Thirty passengers treated at JFK after flight hits turbulence

[NEW YORK] For about nine hours, Sead Nikaj's flight back home to New York from Istanbul was smooth.

But as the plane was crossing over Maine on Saturday, it hit a patch of severe turbulence, he said. Mr Nikaj said he watched the woman next to him fly out of her seat. Oxygen masks dropped from the ceiling. People banged their heads, screamed and prayed.

For about 10 to 15 minutes - but what felt like an eternity to Mr Nikaj - he thought he was going to die.

"I said, 'God help me,'" he said.

The Turkish Airlines plane landed safely at Kennedy Airport, but at least 30 people were taken to hospitals with non-life-threatening injuries because of the turbulence, authorities said.

One flight attendant broke her leg, said Steve Coleman, a spokesman for the Port Authority of New York and New Jersey. The rest of the injuries were minor, and included "bumps, bruises and cuts," Coleman said.

But the turbulence left the plane cabin full of bloodied and shaken passengers. Several ambulances rushed to the airport as the plane landed, in a chaotic scene that Mr Nikaj said he keeps replaying.

He said he would never fly again.

"I'm done with it, I'm definitely done with it, experiencing what I experienced today," he said.

In a statement, the airline said it was "deeply saddened by this unfortunate experience" and that it was closely monitoring the health status of the injured passengers.

The flight, number 001 and a Boeing 777 plane, encountered the turbulence about 45 minutes before it landed at 5.35pm, authorities said.

Mr Nikaj said he was returning from a trip to Albania, where his parents live. He said that when the plane went through a small patch of turbulence about 40 minutes before landing, passengers were directed to put on their seat belts.

Then a second, larger burst of turbulence seemed to come out of nowhere.

"It was crazy, really crazy," Mr Nikaj said. "All that time, people are screaming, people are praying. It was like something that I never experienced."

The pilot then announced everything was under control, and 10 minutes later, the plane landed, Mr Nikaj said.

"Until we parked it, I couldn't believe we were alive," he said.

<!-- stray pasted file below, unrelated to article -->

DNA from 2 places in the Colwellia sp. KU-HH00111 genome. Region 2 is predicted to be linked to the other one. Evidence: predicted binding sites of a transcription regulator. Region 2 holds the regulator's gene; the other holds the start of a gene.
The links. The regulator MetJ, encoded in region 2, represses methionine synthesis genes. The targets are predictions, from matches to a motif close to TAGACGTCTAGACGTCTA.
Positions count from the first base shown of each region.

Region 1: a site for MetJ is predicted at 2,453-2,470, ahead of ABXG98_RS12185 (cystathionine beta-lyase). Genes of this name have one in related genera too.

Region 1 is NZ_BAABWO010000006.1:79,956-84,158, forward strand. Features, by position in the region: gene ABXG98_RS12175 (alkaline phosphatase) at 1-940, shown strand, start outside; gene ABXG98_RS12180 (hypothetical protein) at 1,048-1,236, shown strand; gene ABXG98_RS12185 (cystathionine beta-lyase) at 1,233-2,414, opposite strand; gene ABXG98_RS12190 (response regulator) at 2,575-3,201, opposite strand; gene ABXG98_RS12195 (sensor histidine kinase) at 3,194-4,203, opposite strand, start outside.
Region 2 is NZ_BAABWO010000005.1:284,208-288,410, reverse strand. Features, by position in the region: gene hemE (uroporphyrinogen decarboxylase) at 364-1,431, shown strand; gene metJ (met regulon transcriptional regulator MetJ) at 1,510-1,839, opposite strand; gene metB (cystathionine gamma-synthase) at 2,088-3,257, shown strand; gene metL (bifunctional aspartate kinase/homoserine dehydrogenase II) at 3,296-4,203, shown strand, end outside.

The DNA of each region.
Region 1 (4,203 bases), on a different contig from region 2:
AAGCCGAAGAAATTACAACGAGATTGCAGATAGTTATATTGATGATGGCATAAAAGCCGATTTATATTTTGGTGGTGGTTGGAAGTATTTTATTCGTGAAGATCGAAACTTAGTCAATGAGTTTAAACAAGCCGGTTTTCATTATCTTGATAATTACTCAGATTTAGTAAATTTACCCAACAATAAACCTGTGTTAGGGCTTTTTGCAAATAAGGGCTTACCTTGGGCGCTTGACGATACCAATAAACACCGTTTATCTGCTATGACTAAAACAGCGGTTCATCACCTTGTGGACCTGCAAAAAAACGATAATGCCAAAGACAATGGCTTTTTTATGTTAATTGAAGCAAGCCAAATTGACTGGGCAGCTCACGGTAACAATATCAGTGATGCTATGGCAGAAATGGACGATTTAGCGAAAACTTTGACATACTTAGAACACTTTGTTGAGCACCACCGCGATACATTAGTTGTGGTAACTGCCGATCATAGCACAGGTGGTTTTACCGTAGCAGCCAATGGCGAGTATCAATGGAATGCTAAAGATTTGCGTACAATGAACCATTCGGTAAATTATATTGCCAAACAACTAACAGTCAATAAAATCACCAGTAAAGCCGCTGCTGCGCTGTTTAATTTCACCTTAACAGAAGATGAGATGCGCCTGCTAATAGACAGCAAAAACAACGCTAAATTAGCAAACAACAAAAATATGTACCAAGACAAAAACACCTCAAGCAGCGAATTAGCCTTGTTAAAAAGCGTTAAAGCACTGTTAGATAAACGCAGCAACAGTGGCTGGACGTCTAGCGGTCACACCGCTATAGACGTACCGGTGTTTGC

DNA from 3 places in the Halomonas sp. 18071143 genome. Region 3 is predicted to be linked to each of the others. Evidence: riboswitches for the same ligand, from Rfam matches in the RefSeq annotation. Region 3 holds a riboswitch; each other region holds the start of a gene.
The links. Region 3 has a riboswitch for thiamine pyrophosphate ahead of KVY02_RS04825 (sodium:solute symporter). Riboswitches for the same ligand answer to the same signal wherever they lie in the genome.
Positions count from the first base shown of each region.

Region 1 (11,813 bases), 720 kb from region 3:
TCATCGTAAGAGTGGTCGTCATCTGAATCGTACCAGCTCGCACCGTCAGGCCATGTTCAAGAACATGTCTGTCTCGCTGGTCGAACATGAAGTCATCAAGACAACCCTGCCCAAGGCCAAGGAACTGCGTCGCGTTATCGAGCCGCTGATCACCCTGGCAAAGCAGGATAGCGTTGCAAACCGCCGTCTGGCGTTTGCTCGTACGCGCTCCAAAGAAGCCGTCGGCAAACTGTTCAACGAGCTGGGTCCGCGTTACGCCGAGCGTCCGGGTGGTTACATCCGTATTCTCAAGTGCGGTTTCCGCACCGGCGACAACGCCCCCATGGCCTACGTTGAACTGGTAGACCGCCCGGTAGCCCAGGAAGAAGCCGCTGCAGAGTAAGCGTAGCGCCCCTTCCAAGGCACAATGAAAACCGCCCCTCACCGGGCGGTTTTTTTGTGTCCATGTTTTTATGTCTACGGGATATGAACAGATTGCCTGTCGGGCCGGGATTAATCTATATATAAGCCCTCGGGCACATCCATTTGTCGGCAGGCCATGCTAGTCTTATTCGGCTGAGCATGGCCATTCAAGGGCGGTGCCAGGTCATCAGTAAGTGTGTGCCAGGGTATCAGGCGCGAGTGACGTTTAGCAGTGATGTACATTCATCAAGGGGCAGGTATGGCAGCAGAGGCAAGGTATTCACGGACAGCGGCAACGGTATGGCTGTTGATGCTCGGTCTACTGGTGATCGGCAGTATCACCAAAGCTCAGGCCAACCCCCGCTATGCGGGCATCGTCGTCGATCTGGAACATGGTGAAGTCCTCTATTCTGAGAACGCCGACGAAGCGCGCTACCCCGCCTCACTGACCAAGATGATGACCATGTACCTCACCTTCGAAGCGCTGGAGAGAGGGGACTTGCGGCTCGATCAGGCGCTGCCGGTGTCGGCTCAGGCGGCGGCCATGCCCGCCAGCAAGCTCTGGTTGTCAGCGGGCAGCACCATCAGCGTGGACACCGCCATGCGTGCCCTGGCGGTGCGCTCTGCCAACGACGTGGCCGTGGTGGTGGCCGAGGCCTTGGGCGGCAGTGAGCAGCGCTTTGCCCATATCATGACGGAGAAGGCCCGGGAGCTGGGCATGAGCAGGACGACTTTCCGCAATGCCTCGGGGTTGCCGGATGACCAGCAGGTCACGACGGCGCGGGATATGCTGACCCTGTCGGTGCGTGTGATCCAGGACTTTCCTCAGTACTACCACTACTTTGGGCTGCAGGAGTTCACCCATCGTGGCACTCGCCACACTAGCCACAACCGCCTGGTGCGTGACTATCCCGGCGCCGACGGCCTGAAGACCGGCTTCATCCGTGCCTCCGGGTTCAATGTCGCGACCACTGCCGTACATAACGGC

The Federal Aviation Administration said in a statement that the pilot had declared an emergency and reported that several passengers were injured. Several ambulances arrived at the airport, and 30 people were taken to local hospitals, mostly to the Jamaica Hospital Medical Centre, Coleman said.

"It was crazy," said Sonali Saili, a wheelchair dispatcher who saw passengers being rolled across the terminal floor on stretchers to a line of emergency vehicles outside. "There were people with broken limbs and bandages."

Mr Nikaj said the people with the worst injuries were let off the plane first.

"There were a lot of wounded people," said Andrew Kotounis, a Terminal 1 skycap who saw people from the flight trickling out through the departures area, most on foot and some on stretchers. He said he heard waiting family members of the Turkish Airline passengers describing frantic phone calls from the plane.

Mr Nikaj said he drove home with his wife and children, who had met him at the airport, and then drove himself to a hospital. He thought he had injured his chest trying to help the woman next to him who had flown out of her seat.

Turbulence is the leading cause of injuries to passengers and flight attendants, excluding fatal accidents, according to the FAA. In 2017, 17 passengers and members of the flight crew were injured in turbulence, according to the FAA. In 2016, that number was 44. Since 2002, the highest annual number has been 94, in 2009.


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